Des Plaines, Ill. - At its Feb. 24, 2012 meeting, the URISA board of directors again considered the draft Sierra Club vs. Orange County, California amicus brief. A board motion to sign an earlier version of the brief on Feb. 2 failed to pass a vote.
The board’s deliberation followed a joint URISA Board and Policy Committee
conference call to discuss the board’s Feb. 2 decision, in light of the
Policy’s Committee’s recommendation to sign the brief. Glenn O’Grady, policy
committee chair, was invited to again discuss the matter with the board during
the Feb. 24 meeting.
the California First Amendment Coalition won its public records act lawsuit
against Santa Clara County in April 2009, the Sierra Club filed a similar
suit against Orange
County. The Sierra
Club wanted Orange County's parcel basemap in GIS-compatible database
formats for its wildlands conservation campaign but couldn't afford to pay Orange County
what it was asking for the basemap. The Superior Court ruled in favor of Orange
County. Sierra Club appealed the case, but the 4th District Court of Appeal
affirmed the decision in support of Orange County. In response, members of the
GIS community, led by Bruce Joffe, founder of the Open Data Consortium project,
developed an amicus curiae brief outlining their position that
GIS-formatted data is not software, and that computer mapping system software
does not include GIS data.
Before considering the question of signing the SC v. OC amicus brief, the URISA
board drafted and approved the following data sharing policy that reflects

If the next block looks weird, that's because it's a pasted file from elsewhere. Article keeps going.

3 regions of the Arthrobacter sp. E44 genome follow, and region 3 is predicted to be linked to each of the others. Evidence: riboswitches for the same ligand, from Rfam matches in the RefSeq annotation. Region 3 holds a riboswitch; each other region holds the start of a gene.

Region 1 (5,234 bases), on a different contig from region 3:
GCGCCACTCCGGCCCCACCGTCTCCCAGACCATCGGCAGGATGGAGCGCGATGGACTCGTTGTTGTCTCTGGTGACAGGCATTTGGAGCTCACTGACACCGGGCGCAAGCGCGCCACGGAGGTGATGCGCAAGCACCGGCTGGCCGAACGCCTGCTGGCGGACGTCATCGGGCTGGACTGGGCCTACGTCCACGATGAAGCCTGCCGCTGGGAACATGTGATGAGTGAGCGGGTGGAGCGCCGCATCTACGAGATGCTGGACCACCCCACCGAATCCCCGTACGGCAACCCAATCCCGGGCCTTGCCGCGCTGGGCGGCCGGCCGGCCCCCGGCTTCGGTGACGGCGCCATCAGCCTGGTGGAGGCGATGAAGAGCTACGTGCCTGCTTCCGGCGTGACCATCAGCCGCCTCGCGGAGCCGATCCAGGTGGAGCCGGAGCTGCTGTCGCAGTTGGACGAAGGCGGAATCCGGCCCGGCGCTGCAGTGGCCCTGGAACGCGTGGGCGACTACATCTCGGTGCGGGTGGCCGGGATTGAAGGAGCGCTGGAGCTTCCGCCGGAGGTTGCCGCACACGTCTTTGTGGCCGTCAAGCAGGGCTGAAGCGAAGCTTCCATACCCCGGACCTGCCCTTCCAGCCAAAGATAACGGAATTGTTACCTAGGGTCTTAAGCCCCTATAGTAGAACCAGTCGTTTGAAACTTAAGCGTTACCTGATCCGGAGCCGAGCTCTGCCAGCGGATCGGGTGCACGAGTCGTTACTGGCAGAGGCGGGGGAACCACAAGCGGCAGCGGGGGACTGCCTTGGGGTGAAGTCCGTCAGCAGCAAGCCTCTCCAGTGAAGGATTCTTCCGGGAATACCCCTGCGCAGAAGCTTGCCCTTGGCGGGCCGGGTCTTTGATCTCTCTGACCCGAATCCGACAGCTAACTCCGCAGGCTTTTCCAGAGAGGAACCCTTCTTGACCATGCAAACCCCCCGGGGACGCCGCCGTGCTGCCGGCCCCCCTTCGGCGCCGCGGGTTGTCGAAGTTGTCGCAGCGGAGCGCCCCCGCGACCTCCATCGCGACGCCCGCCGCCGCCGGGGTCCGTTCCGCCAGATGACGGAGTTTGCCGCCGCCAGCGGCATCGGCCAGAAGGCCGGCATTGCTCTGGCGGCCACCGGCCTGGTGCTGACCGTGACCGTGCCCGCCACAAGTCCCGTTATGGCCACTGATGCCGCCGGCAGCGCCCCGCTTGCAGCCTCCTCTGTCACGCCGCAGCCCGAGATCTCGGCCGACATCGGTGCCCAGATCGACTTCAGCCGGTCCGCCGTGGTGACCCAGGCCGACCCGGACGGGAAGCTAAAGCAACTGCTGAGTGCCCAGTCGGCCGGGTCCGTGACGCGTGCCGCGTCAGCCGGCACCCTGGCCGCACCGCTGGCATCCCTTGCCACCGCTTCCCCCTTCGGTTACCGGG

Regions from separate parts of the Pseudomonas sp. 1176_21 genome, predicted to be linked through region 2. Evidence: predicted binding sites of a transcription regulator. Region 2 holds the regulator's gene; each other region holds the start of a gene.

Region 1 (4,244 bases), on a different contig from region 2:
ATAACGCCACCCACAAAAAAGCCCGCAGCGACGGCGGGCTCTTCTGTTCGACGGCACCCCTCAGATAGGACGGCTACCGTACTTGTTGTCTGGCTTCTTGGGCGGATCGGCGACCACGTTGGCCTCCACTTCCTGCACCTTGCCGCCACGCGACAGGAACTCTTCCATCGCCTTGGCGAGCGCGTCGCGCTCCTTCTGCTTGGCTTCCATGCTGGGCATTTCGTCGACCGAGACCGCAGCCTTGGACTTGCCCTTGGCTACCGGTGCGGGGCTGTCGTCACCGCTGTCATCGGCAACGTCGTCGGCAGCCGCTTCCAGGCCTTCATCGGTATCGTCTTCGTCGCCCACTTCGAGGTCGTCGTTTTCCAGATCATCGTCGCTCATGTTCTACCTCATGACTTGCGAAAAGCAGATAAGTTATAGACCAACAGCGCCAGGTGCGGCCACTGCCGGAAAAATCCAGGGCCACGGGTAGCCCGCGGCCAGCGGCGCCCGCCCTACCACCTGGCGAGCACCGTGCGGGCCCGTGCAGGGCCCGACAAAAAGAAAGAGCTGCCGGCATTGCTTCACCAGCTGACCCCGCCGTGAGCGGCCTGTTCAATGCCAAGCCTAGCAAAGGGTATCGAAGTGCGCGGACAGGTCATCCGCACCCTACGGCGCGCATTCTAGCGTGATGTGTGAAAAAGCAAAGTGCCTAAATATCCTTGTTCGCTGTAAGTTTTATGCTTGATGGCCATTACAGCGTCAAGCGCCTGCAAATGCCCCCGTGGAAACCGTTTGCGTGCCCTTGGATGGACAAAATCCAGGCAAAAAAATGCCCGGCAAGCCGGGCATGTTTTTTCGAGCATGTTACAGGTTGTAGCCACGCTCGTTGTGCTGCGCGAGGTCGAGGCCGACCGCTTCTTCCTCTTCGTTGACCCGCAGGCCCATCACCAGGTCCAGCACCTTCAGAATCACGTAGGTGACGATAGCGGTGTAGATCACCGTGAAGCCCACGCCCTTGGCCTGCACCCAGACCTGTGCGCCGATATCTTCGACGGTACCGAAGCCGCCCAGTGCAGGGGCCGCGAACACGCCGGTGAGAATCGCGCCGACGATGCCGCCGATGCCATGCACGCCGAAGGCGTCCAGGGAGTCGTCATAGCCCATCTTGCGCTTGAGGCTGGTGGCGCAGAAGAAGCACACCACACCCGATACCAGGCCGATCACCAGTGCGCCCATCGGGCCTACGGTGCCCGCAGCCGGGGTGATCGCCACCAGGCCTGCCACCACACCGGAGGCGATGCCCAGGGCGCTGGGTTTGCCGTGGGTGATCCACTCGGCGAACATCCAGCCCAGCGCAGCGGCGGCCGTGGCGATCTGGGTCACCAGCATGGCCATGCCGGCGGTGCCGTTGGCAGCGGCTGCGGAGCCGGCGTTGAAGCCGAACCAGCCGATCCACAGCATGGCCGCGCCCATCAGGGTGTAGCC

URISA’s role as an international organization, and the need for the
organization to be aware of data policies and situations in many countries:
It is URISA's policy that all units of government should freely
provide the means for their citizens to fully participate in their own
governance by publishing and otherwise supplying geospatial data to all
interested parties. URISA believes that governmental geospatial programs must
be appropriately funded and that there are multiple acceptable mechanisms for
such funding. Credible studies have shown that the value of geospatial
data to the governmental agencies and the people they serve increases with the
breadth of data sharing.
The board then discussed reconsideration of signing the draft amicus brief;
however, no motion to sign the brief reached the floor for a vote by the board.
The board did agree to continue advocating for the principles outlined in the
data sharing policy. Specific actions will include continued pursuit of
URISA’s 2011-2012 Advocacy Agenda item 2 (Nationwide Development of High
Quality, Publicly Accessible Geospatial Data), participation in COGO’s
URISA/NSGIC – Data Sharing Legal & Policy Framework initiative, and
advocating for the newly approved URISA data sharing policy with state
governors and legislatures.
“Individual URISA members are free to make their own choice to sign or not to
sign the SC v. OC amicus brief,” said Greg Babinski, MA, GISP, URISA president,
in a statement issued by the organization. “The value of a professional
organization is not to tell its members what to think in a case like this. It
is to create an environment where each individual can be exposed to the range
of arguments about the issue so that they can make their own decision.
This would be the case no matter how the board voted.”
The amicus brief was submitted to the California Supreme Court on March 2 and
included the signatures of 212 GIS professionals and 23 GIS
organizations in support of Sierra Club.
URISA Board Declines to Sign Amicus Brief
March 2, 2012